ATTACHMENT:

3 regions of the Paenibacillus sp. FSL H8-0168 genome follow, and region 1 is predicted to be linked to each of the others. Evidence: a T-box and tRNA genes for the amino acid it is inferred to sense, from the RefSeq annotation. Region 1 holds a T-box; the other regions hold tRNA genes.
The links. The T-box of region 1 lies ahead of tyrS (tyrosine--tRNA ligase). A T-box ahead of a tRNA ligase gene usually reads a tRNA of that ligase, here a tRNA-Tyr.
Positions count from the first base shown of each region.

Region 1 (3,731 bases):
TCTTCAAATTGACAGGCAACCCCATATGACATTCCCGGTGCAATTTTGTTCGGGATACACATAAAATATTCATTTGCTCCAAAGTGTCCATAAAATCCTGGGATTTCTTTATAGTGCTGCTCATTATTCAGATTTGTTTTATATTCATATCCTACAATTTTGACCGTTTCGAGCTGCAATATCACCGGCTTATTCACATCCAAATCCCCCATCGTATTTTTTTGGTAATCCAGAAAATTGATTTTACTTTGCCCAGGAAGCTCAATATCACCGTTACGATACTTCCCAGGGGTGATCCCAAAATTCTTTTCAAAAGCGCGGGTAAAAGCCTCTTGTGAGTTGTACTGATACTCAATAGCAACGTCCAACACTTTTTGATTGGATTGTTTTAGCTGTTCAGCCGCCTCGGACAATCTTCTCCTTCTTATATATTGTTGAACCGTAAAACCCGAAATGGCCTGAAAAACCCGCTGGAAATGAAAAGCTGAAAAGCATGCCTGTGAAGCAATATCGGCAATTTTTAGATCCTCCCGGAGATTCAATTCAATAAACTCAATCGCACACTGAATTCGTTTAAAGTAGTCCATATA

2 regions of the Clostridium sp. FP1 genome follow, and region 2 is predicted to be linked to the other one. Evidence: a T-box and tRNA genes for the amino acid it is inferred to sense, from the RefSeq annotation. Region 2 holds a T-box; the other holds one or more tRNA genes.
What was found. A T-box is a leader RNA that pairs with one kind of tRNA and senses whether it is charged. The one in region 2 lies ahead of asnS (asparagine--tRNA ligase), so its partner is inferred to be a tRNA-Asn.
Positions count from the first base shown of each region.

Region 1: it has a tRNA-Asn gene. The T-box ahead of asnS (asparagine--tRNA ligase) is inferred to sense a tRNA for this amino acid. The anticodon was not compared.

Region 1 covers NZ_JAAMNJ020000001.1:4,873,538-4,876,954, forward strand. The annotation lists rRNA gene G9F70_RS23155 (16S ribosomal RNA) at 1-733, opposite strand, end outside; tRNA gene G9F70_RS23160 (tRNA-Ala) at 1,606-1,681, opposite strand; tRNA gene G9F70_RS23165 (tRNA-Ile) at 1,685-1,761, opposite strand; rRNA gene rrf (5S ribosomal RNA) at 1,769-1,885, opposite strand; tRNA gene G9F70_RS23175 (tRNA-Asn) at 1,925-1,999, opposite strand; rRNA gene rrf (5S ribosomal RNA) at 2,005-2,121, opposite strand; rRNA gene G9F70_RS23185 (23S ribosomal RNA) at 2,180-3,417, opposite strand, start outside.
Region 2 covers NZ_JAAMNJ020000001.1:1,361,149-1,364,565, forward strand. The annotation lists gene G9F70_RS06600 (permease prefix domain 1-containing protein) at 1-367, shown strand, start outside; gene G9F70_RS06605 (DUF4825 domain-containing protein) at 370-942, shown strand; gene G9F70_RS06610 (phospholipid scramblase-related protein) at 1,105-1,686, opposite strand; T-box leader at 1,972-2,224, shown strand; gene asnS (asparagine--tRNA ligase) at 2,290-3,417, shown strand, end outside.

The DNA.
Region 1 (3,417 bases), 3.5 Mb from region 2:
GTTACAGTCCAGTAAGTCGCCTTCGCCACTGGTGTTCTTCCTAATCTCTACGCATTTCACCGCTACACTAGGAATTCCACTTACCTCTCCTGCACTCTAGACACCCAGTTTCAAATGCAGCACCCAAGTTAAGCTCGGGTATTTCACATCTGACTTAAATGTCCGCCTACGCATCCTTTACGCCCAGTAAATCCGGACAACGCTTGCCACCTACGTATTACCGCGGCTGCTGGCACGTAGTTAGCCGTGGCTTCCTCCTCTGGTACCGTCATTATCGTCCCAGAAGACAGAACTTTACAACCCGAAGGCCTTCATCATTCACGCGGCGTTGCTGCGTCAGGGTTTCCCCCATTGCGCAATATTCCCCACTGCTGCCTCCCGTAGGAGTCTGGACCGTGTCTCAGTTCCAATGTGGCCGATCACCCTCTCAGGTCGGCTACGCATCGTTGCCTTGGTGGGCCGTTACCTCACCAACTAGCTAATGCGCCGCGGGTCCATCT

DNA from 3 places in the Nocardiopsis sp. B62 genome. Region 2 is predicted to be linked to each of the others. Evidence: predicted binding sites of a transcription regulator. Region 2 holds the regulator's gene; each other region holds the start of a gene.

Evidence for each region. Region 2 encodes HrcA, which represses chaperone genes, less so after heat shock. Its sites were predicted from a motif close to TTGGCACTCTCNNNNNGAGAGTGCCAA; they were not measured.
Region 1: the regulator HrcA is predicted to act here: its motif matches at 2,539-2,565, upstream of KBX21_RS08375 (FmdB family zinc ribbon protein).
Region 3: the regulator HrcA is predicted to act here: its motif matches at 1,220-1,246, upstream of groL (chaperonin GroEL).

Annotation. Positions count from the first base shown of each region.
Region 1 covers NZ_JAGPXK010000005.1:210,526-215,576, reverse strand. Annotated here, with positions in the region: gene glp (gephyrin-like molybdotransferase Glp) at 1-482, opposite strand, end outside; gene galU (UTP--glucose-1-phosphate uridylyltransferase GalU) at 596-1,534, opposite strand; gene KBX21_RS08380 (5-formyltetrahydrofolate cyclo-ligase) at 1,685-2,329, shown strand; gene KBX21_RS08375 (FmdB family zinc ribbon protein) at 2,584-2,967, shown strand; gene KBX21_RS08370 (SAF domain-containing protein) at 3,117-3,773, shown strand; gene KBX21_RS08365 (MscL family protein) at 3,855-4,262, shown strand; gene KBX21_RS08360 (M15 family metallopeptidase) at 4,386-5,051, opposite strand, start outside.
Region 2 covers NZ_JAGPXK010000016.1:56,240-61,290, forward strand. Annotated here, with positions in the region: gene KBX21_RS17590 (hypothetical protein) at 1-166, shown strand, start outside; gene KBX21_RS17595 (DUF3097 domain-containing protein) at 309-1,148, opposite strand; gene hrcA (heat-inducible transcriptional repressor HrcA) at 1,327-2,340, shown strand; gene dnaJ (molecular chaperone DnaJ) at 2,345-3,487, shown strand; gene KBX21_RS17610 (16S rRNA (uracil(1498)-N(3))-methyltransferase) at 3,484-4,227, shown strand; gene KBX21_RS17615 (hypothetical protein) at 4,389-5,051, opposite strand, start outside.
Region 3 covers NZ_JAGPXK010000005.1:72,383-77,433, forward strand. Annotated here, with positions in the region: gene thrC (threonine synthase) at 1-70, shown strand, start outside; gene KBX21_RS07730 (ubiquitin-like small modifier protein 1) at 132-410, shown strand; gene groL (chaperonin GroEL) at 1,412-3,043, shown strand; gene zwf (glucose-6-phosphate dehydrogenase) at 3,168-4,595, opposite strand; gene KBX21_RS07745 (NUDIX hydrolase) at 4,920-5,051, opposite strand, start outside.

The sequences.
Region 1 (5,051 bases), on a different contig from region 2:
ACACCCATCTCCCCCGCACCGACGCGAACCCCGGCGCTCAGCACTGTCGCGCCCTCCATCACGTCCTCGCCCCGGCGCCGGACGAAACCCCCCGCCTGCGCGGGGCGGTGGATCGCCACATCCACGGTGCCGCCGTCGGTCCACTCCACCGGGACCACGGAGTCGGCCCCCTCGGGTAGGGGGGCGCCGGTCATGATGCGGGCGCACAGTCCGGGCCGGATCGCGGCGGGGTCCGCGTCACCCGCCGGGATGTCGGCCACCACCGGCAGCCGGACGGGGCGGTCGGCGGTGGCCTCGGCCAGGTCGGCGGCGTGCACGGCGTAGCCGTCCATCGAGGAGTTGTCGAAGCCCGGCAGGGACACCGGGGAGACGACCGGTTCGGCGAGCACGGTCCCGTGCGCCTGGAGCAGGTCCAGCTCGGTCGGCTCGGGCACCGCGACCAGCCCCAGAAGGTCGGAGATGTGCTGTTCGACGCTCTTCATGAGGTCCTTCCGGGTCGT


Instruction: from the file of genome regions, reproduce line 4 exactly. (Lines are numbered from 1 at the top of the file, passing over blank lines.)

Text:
Region 1 (3,731 bases):